VOICES: Picking up pieces and paying it forward

As an employee of Five Rivers MetroParks, I spend a lot of time talking to the public about the many incredible benefits of spending time outdoors. However, as the daughter of someone who was homeless for nearly a decade, it is never lost on me that some people have no choice but to be outdoors, sleeping in tents, on the streets or in cars, because they don’t have a permanent residence.

The way my dad became homeless and estranged from his family doesn’t really matter as much as my realization that homelessness can happen to anyone and for many reasons.

On the surface, years of poor choices, along with verbal, emotional and sometimes physical abuse, left my father without a permanent residence and with family who did not feel safe around him. As an adult, I understand much of this was rooted in his mental illnesses.

The nexus many people’s struggles, from addiction to homelessness, is untreated mental illness, and often it’s the people closest to these individuals who suffer along with them.

It’s taken nearly my entire adulthood to rebuild my self-esteem and manage my general anxiety disorder. Even now, I struggle to cultivate deep relationships with others because of the fear of being hurt or “less than.” After all, no one wants to share their time with complicated people, right?

Additionally, I am in the in the position where I need to protect your own mental health while also understanding my loved one – who has spent nearly a lifetime breaking your heart – does so because they are unwell and need help. It is one of the most emotionally difficult things I’ve ever experienced.

National Hunger and Homelessness Awareness Week was recognized Nov. 12 – 20. It is my hope people understand that supporting organizations that address challenges associated with mental health, addiction, hunger and homelessness have a ripple effect far beyond the individuals who see a direct benefit. They benefit people like me, someone who has had to care about their parent from a physical and emotional distance.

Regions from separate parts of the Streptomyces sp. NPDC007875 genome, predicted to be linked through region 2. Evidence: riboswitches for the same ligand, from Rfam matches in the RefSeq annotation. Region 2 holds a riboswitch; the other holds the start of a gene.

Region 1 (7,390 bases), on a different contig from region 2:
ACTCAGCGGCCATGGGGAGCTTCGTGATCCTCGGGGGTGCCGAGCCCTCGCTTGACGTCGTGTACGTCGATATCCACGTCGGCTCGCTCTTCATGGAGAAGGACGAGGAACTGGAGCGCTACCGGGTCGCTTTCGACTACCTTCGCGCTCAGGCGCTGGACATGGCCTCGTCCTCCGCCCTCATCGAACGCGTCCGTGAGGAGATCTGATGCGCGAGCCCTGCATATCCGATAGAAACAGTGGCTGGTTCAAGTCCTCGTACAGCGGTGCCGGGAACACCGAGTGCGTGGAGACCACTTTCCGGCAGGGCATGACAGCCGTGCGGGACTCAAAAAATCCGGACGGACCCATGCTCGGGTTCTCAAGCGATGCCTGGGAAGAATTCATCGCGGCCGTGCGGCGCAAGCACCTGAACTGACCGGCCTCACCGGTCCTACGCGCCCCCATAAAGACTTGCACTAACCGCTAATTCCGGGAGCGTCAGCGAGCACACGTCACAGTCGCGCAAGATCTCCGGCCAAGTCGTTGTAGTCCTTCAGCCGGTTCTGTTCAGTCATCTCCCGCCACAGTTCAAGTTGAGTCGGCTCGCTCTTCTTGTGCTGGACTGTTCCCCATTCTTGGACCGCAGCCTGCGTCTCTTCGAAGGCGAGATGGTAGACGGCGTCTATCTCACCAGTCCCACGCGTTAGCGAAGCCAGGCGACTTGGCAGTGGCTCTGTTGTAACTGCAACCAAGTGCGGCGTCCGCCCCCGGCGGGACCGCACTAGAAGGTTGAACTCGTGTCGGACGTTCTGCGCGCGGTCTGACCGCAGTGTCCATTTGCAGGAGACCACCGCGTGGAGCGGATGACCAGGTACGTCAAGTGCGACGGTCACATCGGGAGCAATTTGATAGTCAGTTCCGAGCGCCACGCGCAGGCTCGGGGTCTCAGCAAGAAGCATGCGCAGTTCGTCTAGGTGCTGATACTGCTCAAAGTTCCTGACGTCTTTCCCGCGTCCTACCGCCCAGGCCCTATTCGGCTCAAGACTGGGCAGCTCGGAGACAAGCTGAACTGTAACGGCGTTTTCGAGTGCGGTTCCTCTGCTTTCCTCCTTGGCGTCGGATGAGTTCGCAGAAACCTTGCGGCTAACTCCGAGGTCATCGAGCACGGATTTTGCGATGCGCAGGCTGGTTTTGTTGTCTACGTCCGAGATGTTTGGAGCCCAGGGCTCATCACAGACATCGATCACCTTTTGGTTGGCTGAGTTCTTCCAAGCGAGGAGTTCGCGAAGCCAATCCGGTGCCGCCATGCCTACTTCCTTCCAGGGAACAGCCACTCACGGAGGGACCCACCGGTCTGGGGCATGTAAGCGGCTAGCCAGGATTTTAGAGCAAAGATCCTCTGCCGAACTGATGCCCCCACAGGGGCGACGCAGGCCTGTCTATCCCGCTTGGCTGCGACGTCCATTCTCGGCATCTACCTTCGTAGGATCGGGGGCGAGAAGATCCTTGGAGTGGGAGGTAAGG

According to 2021 data by Homeless Solutions, 3,397 “households” and 3,987 people experience homelessness in Montgomery County annually. Additionally, statistics point to racial disparity among those who are homeless, with Black individuals experiencing homelessness at nearly the same rate as white individuals, although Black individuals account for only 21% of the county, demographically speaking.

In addition, the affordable housing shortage makes finding a permanent residence difficult for many. Youth homelessness is also a challenge, specifically for LGBTQIA+ youth. In fact, the Williams Institute reports that 40% of homeless youth serviced by agencies identify as LGBT+.

A 2015 assessment by the U.S. Department of Housing and Urban Development states that of the 564,708 people who were homeless on any given night in United States, 25% of had a serious mental illness. People who are without permanent residence and mental illness also are more vulnerable to addiction.

Because physical and mental wellness are closely tied, lack of access to nutritional food is just another challenge for people who are homeless, in addition to the 44 million Americans who are at risk of suffering from hunger. More than 30% of people in the Foodbank’s service area struggle with food insecurity, nearly 33% of whom are children.

There is no easy way to address these challenges, but we can look to community leaders who are on the frontlines of these battles for guidance. We can support organizations that work directly with people who are challenged with hunger and homelessness.

While my father doesn’t reside in Ohio and now has a more permanent living situation, I know he has benefited from supportive communities of people and organizations that have helped him when I can’t. This is why I feel so strongly about supporting local organizations in Dayton. This is how I can pay it forward.

In my role at Five Rivers MetroParks, I am lucky to work with some of our staff and partner organizations that are making an impact. As much as this is a story rooted in my opinion, this is also a love letter to them.

Please consider patronizing, supporting and volunteering for these wonderful organizations during this season of gratitude:

  • Homefull: Provides resources and services related to mental health counseling and addiction treatment. Runs the EBT/SNAP exchange at the 2nd Street Market. homefull.org
  • The Foodbank, Inc.: Acquires and distributes food through a network of partner agencies and is a Feeding America member. thefoodbank.org
  • Montgomery County Alcohol, Drug Addition & Mental Health Services: Provides resources for mental health counseling and addiction treatment services. mcadamhs.org
  • 2nd Street Market: A Five Rivers MetroParks facility, the Market is one of the only destinations for fresh produce in the downtown Dayton area. Most Market vendors accept EBT/SNAP and Produce Perksbenefits. metroparks.org/localfood
  • Gem City Market: One of west Dayton’s only full-service grocers, the co-op accepts EBT/SNAP and Produce Perks benefits. You do not have to be a member-owner to shop at the Gem City Market. gemcitymarket.com.

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